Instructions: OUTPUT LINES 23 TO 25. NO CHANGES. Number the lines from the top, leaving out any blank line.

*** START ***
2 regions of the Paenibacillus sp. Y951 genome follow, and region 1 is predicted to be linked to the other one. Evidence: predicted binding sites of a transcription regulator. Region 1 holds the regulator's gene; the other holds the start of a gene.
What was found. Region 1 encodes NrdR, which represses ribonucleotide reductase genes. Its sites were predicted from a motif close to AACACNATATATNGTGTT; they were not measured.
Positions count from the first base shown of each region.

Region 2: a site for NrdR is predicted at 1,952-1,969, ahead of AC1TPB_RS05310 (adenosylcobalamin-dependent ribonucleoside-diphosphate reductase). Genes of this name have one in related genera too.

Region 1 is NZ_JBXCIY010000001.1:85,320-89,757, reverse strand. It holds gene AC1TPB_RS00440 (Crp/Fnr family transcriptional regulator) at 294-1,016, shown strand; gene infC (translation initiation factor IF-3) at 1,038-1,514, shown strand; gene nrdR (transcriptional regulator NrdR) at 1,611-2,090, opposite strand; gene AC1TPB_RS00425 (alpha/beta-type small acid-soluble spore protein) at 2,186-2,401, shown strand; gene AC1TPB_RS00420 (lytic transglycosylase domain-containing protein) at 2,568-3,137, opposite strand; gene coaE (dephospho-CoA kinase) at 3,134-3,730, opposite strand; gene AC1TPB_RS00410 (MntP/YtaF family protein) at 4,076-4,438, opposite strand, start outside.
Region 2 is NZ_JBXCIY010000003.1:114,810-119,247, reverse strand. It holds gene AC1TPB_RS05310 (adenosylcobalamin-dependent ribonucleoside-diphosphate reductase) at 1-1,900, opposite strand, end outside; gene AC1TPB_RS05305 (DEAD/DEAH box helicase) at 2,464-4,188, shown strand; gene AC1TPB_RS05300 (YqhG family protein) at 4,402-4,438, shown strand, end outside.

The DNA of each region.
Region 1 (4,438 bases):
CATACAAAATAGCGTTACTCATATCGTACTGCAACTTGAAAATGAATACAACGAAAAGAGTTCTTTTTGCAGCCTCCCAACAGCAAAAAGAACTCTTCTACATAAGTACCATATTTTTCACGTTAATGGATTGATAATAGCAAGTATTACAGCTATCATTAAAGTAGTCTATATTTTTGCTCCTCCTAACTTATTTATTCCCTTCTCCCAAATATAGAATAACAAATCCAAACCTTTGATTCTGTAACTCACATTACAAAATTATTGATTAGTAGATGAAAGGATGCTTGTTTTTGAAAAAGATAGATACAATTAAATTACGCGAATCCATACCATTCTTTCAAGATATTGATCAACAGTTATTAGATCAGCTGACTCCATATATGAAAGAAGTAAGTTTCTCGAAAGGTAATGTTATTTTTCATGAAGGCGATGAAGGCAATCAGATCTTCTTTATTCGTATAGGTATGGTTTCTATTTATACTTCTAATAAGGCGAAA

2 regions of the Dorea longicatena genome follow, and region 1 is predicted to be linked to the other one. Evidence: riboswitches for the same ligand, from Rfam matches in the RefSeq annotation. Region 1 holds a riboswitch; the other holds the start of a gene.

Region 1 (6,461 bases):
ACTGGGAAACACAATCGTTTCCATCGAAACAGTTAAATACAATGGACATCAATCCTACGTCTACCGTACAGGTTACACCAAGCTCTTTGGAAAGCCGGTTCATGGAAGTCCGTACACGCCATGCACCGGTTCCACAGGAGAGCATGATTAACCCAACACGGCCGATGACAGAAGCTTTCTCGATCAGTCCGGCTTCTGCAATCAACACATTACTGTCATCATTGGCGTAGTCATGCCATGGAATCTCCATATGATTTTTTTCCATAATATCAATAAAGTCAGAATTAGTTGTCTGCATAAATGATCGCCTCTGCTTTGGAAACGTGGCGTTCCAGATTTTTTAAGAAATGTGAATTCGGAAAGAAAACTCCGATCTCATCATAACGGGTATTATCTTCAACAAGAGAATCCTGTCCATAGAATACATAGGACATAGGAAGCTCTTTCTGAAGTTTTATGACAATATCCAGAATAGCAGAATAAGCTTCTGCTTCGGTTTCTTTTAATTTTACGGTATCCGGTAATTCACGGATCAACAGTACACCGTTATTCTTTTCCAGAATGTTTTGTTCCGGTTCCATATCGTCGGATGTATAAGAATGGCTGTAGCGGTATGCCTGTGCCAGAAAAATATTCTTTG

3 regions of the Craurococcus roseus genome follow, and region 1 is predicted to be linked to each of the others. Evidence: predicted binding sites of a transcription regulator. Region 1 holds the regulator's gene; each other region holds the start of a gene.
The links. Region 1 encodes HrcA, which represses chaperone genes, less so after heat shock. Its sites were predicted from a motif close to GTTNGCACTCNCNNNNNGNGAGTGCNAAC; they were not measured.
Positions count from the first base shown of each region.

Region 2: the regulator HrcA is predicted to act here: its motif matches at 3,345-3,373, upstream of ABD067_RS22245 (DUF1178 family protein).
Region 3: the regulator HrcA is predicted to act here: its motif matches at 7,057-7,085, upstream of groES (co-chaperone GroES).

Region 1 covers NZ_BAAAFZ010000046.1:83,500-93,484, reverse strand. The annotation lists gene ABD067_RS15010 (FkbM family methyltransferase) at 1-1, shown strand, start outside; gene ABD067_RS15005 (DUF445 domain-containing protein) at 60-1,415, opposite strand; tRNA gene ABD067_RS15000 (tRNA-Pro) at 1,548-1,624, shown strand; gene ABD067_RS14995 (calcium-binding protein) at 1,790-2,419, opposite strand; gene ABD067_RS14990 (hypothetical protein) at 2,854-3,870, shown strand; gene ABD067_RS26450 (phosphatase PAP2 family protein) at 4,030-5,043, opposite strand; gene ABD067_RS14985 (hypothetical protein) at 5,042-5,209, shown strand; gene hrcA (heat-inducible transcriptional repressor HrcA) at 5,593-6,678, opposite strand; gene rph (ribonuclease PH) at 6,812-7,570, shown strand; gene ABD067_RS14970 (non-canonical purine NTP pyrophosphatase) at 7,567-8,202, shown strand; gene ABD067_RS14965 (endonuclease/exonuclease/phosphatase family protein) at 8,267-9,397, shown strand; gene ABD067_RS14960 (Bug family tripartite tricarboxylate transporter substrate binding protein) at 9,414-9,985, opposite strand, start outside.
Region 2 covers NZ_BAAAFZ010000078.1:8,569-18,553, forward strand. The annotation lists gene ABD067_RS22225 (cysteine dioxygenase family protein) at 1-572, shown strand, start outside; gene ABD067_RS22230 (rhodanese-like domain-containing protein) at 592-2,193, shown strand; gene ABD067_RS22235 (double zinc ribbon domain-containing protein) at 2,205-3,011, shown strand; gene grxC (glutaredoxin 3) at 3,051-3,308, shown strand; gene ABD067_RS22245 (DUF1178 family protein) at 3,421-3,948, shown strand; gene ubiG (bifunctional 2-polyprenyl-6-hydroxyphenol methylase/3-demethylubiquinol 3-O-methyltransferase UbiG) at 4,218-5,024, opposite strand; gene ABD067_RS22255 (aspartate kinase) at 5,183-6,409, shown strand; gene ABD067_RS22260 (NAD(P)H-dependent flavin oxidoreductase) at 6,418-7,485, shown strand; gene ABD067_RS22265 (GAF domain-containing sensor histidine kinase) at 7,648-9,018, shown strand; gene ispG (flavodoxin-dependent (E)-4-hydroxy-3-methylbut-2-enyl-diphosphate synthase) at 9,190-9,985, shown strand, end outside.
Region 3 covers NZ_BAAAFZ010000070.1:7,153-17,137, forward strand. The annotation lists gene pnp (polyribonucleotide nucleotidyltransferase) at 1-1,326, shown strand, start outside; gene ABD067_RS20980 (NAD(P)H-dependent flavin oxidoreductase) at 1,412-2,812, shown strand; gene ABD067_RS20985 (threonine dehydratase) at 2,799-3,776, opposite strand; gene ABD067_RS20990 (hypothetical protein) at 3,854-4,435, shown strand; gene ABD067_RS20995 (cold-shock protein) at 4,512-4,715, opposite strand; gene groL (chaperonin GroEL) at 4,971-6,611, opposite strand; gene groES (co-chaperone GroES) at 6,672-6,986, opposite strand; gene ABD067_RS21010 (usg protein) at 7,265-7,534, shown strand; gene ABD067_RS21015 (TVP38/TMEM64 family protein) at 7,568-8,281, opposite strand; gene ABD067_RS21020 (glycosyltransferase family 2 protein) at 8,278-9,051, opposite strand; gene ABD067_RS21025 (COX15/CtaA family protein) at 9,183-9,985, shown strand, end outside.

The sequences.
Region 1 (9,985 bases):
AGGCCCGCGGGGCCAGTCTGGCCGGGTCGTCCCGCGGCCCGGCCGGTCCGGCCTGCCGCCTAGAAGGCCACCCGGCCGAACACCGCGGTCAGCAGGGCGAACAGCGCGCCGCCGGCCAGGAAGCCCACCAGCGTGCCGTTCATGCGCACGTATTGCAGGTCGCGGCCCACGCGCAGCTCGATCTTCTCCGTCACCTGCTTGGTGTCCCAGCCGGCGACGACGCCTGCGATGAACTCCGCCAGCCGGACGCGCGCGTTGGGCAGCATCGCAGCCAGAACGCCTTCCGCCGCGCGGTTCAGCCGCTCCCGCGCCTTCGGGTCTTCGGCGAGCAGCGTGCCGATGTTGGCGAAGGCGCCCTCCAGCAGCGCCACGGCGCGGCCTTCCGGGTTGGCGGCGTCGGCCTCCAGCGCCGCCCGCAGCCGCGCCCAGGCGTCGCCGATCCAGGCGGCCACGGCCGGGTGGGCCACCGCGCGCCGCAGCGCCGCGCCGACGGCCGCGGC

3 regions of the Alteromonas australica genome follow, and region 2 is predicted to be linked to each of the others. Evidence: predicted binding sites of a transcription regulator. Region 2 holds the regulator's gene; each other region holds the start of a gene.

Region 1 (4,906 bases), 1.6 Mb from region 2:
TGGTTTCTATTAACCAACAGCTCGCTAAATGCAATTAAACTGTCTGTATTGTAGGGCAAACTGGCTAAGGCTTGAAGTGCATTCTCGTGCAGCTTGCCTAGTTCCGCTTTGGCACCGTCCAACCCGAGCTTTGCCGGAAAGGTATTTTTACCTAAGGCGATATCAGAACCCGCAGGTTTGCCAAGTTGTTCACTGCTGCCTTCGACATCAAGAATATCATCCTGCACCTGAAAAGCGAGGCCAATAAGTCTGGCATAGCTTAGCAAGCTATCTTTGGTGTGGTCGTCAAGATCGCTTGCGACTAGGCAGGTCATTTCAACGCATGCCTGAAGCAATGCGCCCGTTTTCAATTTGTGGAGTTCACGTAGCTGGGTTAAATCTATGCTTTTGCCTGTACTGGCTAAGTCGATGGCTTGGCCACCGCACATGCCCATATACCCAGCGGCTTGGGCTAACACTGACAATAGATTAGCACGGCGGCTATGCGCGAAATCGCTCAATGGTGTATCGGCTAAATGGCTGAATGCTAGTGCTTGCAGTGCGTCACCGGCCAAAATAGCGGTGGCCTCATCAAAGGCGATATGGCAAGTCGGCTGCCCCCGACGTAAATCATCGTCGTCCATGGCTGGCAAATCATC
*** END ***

AGGCCCGCGGGGCCAGTCTGGCCGGGTCGTCCCGCGGCCCGGCCGGTCCGGCCTGCCGCCTAGAAGGCCACCCGGCCGAACACCGCGGTCAGCAGGGCGAACAGCGCGCCGCCGGCCAGGAAGCCCACCAGCGTGCCGTTCATGCGCACGTATTGCAGGTCGCGGCCCACGCGCAGCTCGATCTTCTCCGTCACCTGCTTGGTGTCCCAGCCGGCGACGACGCCTGCGATGAACTCCGCCAGCCGGACGCGCGCGTTGGGCAGCATCGCAGCCAGAACGCCTTCCGCCGCGCGGTTCAGCCGCTCCCGCGCCTTCGGGTCTTCGGCGAGCAGCGTGCCGATGTTGGCGAAGGCGCCCTCCAGCAGCGCCACGGCGCGGCCTTCCGGGTTGGCGGCGTCGGCCTCCAGCGCCGCCCGCAGCCGCGCCCAGGCGTCGCCGATCCAGGCGGCCACGGCCGGGTGGGCCACCGCGCGCCGCAGCGCCGCGCCGACGGCCGCGGC

3 regions of the Alteromonas australica genome follow, and region 2 is predicted to be linked to each of the others. Evidence: predicted binding sites of a transcription regulator. Region 2 holds the regulator's gene; each other region holds the start of a gene.

Region 1 (4,906 bases), 1.6 Mb from region 2: